Eye For Film >> Movies >> Good Night, And Good Luck (2005) Film Review
Halfway through Good Night, And Good Luck there is a scene that seems to take a detour from the main storyline. Television presenter Edward Murrow is engaged in a light and fluffy interview with Liberace, camper than Julian Clary at a girl scouts jamboree. Murrow asks the dainty piano tinkler if he will ever settle down with Mrs Right. Liberace waffles on about eventually finding the right person, without ever answering the question. Afterwards, being complemented on what a great interview it was, Murrow quickly fires a glance, nothing more, that shows a man disgusted with such a shallow use of the medium and also himself for perpetrating in it, which neatly summarises, not only Murrow's contempt, but also director George Cooney's, for then and now.
For his follow up to Confessions Of A Dangerous Mind, Clooney has reined in the wilder stylistic flourishes that nearly smothered an otherwise fine debut. Telling the story of the television crew, who spearheaded the stand against Senator Joe McCarthy's Communist witch-hunts, Good Night, And Good Luck is a small scaled, yet confident, smart and entertaining history lesson.
Clooney is a small part of the impressive cast, delegating himself to the supporting role of producer Fred Friendly, while he has given the starring role of Edward Murrow to David Strathairn, an actor who has never really been given the chance to shine in his many supporting roles, most impressive of which was that of Pierce Patchett, the smooth talking, high class pimp in LA Confidential. Here, he takes centre stage, yet never hogs the limelight. His Murrow gets angry and lets those near him know without having to raise his voice, or even open his mouth. Subtly he gets the audience on his side with his quietly considered reasoning and verbal sparring against the arrogant and bullying McCarthy, shown in archival footage.
The ensemble cast of recognisable and reliable actors, such as Jeff Daniels, Frank Langella, Robert Downey Jr and Patricia Clarkson, never hit a false note, but why the sub plot of Downey and Clarkson's clandestine marriage is given so much focus is a tad mystifying. More compelling is the story of fellow newsman and victim of the witch-hunt, Don Hallenbeck, played by Ray Wise - remember Laura Palmer's father in Twin Peaks? His performance of desperation and tragic shame gels perfectly with that of Strathairn's.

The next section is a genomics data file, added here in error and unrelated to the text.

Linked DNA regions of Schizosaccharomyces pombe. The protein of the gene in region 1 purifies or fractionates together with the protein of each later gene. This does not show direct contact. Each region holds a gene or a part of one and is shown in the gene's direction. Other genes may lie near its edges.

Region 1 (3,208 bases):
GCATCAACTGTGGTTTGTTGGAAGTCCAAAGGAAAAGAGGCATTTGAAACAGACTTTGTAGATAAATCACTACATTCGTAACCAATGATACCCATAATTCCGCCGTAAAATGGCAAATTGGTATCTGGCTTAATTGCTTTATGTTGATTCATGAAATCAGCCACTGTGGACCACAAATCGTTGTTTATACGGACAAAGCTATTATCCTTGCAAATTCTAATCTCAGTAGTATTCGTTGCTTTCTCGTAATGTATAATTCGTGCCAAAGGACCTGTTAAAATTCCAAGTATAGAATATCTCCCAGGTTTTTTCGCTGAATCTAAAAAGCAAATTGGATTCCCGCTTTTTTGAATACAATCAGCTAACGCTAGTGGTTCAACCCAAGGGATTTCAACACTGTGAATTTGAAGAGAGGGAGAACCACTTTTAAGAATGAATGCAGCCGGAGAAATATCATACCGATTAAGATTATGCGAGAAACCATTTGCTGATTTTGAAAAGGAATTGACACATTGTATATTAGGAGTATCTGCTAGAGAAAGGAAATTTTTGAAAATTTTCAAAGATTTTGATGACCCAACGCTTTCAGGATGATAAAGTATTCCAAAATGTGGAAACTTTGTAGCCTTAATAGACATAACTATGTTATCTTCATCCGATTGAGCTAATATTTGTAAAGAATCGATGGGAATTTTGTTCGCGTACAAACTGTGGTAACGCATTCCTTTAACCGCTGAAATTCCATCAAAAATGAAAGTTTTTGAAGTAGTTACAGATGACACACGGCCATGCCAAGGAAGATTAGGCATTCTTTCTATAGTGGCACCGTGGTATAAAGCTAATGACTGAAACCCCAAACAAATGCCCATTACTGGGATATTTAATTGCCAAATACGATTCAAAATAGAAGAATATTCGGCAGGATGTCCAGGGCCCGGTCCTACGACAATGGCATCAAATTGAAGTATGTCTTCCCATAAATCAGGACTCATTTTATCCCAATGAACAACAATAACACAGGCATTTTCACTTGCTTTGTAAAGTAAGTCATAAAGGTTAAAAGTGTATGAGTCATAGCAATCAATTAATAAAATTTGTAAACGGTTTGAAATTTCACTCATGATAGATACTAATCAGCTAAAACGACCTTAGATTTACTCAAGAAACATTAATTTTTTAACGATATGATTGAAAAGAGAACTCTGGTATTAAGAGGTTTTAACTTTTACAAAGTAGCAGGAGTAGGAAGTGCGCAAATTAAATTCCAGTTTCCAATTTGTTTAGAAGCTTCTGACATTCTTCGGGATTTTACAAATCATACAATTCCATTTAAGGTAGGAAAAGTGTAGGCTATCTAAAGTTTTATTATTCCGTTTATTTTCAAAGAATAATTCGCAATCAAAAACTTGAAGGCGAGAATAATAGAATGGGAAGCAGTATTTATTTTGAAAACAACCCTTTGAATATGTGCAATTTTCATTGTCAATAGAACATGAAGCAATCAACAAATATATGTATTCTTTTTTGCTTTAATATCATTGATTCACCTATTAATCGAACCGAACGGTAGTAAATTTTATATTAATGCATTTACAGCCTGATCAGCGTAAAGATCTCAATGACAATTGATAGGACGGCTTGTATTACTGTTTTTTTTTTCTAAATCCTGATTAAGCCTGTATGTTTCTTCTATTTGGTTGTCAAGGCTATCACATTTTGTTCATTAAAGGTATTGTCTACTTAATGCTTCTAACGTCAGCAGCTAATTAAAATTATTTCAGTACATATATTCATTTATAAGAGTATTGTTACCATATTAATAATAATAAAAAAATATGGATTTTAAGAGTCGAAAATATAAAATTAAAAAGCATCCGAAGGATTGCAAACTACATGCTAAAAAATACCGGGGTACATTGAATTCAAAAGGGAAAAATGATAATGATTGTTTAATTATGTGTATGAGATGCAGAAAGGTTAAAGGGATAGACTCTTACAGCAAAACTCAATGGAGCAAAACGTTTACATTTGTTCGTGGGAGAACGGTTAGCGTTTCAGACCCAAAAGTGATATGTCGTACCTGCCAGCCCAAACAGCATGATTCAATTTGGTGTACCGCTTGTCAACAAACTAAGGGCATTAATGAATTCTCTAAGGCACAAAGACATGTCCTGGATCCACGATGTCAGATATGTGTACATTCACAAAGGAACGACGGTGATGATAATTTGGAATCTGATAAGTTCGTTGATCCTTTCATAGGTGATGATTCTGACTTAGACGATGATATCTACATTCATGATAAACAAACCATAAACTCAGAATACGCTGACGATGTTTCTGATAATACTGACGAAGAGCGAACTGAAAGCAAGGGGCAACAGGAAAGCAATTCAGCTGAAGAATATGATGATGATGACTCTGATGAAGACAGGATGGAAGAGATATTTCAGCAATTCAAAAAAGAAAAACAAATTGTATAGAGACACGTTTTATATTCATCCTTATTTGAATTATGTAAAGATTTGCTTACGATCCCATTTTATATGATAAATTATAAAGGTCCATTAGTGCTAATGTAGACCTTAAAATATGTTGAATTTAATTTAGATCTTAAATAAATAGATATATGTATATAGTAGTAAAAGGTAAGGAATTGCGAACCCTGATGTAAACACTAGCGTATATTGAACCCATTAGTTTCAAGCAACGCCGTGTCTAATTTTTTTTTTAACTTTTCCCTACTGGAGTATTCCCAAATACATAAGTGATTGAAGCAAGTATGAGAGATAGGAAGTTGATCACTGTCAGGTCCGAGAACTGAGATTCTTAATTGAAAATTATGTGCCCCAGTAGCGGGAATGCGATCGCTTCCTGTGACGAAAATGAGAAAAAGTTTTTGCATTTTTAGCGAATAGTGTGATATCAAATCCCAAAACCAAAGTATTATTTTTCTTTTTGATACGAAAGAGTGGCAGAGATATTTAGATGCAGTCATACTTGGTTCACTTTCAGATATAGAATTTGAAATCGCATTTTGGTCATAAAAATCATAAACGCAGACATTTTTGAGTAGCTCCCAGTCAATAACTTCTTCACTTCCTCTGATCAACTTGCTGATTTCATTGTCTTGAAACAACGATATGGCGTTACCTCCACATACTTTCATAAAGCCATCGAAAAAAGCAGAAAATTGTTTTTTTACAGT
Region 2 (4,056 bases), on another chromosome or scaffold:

Clooney's script, co-authored with actor Grant Heslov, is brisk and zips along at a fast pace, while the black-and-white photography shines as bright as any Technicolor dream. Also, Clooney has a couple of neat directing flourishes and tricks up his sleeve, but, like the rest of the film and Murrow himself, keeps them subtle, never flashy.
While this is an Important Message Movie, it never beats the audience over the head, or lets it get in the way of the story. The comparisons that Clooney draws between shady government figures in the Fifties and today are subtle throughout. The film also echoes comments Murrow made himself, in a speech, about the responsibility broadcasters should offer to the public, instead of presiding over endless inane gossip and instantly forgettable entertainment.
In an age where the airwaves are dominated by tat, such as Big Brother, Celebrity Big Brother and Celebrity Love Island, news and documentaries about fixed elections and nations going to war on shady principles only seem to burn brightly for an instant before vanishing from the collective consciousness. Is anyone listening?Reviewed on: 17 Feb 2006
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